HAXTUN, Colo. – Investigators say a northeastern Colorado wildfire, that scorched more than 30,000 acres, began on the north side of I-76 near the South Platte River in Logan County.
“We have located the point of origin,” said Lt. Dennis Alston, of the Logan County Sheriff’s Office. “The landowners have been cooperative through their attorneys and we are very appreciative of that.”
Alston also said they’ve asked the Colorado Bureau of Investigation to come out and assist, with “their expert team in fire investigations.”
High winds, with gusts up to 60 miles an hour, whipped continuously through the burn zone Tuesday, coating the charred countryside with a layer of fine sand.
Fire crews crept along county roads, where the visibility dropped down to 20 feet at times.
Phillips County Sheriff Rob Urbach said the blaze is now about 80 percent contained.
The fast-moving fire destroyed four homes, several outbuildings and dozens of cattle.
Brandi McConnell said it was devastating.
“We lost some livestock,” she said, showing emotion. “They suffered badly.”
McConnell said they had to put down about 97 pair of cows/calves that were badly burned.
“They were our livelihood,” she said.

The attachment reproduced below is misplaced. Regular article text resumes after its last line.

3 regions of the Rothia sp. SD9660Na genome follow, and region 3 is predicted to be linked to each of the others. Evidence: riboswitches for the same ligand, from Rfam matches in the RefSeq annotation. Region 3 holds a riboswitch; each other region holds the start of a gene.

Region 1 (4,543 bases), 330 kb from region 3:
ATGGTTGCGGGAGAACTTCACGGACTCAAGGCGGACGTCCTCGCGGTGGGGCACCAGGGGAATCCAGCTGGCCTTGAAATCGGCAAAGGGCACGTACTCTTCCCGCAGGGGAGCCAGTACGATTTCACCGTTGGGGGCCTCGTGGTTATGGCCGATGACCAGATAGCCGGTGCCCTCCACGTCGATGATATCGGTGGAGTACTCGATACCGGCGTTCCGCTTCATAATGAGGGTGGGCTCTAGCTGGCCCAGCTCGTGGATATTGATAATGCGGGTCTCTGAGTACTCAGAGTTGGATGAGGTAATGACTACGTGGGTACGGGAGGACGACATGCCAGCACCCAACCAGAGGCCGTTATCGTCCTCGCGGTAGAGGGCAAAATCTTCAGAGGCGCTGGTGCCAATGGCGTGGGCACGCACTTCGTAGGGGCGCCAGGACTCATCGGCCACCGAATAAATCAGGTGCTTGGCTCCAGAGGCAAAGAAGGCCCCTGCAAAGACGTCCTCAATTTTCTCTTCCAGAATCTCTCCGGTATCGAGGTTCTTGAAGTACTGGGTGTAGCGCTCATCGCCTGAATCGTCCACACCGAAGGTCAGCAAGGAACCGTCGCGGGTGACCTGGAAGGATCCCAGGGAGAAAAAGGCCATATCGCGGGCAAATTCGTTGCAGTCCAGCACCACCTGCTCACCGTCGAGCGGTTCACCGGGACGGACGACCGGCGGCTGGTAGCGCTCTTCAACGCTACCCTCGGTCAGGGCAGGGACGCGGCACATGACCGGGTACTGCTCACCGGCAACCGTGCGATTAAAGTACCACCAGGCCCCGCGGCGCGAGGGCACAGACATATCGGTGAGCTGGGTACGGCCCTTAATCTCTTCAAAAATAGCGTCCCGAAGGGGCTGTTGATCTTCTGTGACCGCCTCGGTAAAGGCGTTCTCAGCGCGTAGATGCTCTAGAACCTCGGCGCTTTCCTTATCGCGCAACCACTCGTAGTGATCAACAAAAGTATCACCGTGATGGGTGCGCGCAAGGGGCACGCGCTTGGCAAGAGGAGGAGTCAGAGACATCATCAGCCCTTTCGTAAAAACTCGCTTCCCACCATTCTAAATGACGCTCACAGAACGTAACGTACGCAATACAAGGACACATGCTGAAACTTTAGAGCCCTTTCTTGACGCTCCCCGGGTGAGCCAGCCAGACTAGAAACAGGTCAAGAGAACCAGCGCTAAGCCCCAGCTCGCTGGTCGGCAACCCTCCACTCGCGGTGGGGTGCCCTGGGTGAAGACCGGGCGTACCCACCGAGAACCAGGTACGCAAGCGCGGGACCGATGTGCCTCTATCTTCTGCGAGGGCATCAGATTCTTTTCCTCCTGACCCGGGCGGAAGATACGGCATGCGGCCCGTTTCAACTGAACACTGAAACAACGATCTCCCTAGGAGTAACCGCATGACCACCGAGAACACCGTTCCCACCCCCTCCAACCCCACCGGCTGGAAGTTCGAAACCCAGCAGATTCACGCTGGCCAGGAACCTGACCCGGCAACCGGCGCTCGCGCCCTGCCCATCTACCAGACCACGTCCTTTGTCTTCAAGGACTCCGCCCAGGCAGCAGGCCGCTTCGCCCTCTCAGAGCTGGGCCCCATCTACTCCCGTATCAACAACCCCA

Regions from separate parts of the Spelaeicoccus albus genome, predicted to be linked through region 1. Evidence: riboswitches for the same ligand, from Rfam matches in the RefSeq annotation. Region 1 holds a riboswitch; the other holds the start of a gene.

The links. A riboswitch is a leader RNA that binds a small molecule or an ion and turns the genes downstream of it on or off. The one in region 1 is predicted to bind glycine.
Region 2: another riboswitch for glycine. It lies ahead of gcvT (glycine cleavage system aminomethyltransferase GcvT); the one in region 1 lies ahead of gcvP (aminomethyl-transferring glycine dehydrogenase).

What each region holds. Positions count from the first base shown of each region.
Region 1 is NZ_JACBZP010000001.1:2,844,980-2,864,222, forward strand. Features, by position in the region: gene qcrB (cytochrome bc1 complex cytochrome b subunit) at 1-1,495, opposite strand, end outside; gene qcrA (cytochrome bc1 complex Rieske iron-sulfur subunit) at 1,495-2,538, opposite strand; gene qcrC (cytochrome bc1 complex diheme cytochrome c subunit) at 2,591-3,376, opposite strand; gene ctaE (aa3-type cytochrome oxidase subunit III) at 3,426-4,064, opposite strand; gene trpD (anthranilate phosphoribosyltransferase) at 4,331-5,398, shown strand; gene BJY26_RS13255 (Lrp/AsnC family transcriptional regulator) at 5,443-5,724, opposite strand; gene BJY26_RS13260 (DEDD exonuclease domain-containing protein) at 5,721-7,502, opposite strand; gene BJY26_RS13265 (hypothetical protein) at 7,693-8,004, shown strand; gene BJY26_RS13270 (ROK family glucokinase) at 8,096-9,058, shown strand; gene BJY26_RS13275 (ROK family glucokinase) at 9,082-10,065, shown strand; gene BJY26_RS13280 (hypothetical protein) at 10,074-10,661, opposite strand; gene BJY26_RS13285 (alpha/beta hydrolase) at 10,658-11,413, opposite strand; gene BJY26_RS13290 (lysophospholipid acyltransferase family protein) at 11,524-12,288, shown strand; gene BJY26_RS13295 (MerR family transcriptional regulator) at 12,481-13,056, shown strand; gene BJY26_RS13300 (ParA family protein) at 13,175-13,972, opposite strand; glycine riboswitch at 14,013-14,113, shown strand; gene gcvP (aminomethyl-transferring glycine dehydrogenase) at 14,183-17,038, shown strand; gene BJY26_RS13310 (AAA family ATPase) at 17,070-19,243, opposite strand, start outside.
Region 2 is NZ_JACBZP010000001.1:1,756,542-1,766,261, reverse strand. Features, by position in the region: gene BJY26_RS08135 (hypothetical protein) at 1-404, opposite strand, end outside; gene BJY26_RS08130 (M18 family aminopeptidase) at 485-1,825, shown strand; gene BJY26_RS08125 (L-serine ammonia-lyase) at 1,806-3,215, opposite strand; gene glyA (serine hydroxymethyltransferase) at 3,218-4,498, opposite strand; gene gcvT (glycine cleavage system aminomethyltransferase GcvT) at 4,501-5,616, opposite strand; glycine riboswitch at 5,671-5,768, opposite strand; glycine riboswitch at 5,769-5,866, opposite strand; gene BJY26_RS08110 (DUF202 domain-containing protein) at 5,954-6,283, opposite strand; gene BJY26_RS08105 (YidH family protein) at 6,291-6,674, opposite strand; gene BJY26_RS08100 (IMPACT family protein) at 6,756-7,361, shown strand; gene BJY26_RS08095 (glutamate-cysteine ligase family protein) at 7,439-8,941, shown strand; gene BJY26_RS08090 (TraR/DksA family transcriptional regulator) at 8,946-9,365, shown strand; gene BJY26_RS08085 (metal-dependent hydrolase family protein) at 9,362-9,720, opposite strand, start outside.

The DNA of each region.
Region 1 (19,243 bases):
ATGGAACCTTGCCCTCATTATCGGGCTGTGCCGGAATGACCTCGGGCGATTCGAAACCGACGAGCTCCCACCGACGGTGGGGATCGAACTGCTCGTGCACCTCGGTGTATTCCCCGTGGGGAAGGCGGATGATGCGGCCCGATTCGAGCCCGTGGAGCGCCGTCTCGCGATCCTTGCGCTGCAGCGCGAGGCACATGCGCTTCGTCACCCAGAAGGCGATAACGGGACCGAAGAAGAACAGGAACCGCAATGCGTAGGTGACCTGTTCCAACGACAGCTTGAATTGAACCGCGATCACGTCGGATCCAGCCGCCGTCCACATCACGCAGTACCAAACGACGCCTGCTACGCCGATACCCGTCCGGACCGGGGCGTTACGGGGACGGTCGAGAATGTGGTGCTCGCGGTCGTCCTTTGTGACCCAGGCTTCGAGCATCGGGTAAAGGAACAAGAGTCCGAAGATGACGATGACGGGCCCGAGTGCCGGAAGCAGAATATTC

Still, the Phillips County woman, who has been ranching with her husband for five years, said she’s grateful that no one in her family was hurt, nor were any of her neighbors.
“We just hand it all to God that our family is safe,” she said.
McConnell said she is especially concerned about a neighboring family that lost their home.
"They have two children," she said. "They lost everything."
Fire Command said two strike teams will continue to monitor the fire through Wednesday and that local fire departments will continue to supervise throughout the week.
In a news release issued Tuesday afternoon, the Phillips County Office of Emergency Management said, “The wind farm grounds were burned and there is a risk of exposed cable or wire, but no structure damages are reported, at this time.”
People are being asked to stay off the wind farm grounds for their own safety.
Community bands together
After learning about the destruction, people throughout eastern Colorado have banded together to help those impacted by the blaze.
Urbach said the Cattlemen’s Association is providing four truck-loads of hay. Nutrina Feed is providing a semi-load of cattle feed and pet food. Home Depot is chipping in with bottled water and safety masks, and the local FFA Chapter is providing emergency animal housing as well as expertise in fencing and repair.
The Red Cross is also on hand to help.
Additionally, GoFundMe accounts have been set up for some of the families who lost homes.
https://www.gofundme.com/3h26jcw for Jared & Sara Firme
https://www.gofundme.com/3h3x6eg for Pam Adams